Hand, belt, pocket or bag: Practical activity tracking with mobile phones

Stephen A. Antos*, Mark V. Albert, Konrad P. Kording

*Corresponding author for this work

Research output: Contribution to journalArticlepeer-review

65 Scopus citations


For rehabilitation and diagnoses, an understanding of patient activities and movements is important. Modern smartphones have built in accelerometers which promise to enable quantifying minute-by-minute what patients do (e.g. walk or sit). Such a capability could inform recommendations of physical activities and improve medical diagnostics. However, a major problem is that during everyday life, we carry our phone in different ways, e.g. on our belt, in our pocket, in our hand, or in a bag. The recorded accelerations are not only affected by our activities but also by the phone's location. Here we develop a method to solve this kind of problem, based on the intuition that activities change rarely, and phone locations change even less often. A hidden Markov model (HMM) tracks changes across both activities and locations, enabled by a static support vector machine (SVM) classifier that probabilistically identifies activity-location pairs. We find that this approach improves tracking accuracy on healthy subjects as compared to a static classifier alone. The obtained method can be readily applied to patient populations. Our research enables the use of phones as activity tracking devices, without the need of previous approaches to instruct subjects to always carry the phone in the same location.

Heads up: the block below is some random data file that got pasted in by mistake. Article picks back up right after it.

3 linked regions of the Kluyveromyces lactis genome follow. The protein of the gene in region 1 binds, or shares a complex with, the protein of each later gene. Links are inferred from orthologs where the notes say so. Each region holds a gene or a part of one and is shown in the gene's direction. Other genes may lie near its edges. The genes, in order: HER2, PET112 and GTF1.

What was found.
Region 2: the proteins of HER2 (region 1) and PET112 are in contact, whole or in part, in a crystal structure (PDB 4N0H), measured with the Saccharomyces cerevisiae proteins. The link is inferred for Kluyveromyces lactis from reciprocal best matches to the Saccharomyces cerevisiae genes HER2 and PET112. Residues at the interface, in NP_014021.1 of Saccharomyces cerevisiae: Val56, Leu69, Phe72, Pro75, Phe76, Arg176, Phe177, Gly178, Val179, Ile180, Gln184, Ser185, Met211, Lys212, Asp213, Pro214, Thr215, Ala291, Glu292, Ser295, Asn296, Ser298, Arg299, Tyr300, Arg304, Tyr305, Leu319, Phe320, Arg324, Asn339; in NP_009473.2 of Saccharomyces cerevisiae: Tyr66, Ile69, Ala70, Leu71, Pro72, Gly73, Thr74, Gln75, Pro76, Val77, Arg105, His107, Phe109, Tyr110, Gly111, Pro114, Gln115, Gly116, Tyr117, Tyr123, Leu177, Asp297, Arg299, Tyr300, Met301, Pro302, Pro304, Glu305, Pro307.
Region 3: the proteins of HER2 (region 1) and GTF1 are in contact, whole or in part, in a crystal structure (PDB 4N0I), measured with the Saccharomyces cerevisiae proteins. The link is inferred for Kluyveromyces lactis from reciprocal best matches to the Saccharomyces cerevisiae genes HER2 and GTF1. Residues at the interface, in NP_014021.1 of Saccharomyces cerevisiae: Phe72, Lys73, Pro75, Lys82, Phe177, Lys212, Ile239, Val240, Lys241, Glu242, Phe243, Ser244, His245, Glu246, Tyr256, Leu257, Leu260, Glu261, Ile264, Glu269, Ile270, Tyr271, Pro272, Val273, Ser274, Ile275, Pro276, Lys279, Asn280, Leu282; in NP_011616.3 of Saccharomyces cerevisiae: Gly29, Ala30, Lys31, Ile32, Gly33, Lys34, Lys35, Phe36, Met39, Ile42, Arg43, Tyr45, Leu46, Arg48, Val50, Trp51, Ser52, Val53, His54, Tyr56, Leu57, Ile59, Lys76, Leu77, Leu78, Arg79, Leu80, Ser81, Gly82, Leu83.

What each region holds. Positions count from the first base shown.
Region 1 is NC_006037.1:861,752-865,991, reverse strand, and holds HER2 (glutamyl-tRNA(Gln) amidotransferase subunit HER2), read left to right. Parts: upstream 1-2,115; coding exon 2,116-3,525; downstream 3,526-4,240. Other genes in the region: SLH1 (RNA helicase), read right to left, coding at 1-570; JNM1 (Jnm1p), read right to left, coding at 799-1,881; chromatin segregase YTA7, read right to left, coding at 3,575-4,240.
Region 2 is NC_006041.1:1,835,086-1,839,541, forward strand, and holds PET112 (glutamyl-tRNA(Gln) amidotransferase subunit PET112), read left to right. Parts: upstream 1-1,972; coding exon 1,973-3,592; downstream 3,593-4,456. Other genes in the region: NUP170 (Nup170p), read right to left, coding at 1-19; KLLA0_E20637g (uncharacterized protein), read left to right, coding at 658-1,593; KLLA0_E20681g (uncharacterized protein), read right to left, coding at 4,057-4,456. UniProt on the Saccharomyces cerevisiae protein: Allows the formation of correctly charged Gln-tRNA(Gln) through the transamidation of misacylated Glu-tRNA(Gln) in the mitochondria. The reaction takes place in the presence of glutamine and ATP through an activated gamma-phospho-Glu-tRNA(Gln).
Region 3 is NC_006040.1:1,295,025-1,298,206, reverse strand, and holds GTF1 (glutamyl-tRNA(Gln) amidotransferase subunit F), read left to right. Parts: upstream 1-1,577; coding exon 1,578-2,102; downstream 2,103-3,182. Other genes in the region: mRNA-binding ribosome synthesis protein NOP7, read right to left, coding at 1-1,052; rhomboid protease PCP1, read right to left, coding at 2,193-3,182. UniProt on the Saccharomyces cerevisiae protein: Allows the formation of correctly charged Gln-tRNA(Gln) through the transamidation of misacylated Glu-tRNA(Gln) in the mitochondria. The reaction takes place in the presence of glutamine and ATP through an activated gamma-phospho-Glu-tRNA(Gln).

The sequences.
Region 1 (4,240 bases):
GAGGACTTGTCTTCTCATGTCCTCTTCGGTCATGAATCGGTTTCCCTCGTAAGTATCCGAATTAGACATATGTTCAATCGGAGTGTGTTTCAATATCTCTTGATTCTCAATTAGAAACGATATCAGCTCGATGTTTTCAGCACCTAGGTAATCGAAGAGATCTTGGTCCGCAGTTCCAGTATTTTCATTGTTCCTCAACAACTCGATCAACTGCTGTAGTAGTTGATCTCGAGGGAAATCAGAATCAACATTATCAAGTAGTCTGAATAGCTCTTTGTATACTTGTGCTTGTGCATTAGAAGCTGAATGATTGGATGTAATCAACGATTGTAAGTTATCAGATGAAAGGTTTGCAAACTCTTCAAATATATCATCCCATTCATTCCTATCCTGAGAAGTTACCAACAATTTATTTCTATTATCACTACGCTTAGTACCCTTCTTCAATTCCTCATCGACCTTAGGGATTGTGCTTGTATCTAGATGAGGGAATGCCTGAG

Original languageEnglish (US)
Pages (from-to)22-30
Number of pages9
JournalJournal of Neuroscience Methods
StatePublished - Jul 15 2014


  • Accelerometer
  • Activity recognition
  • Classification
  • Context awareness
  • Parkinson's disease
  • Smartphone

ASJC Scopus subject areas

  • Neuroscience(all)


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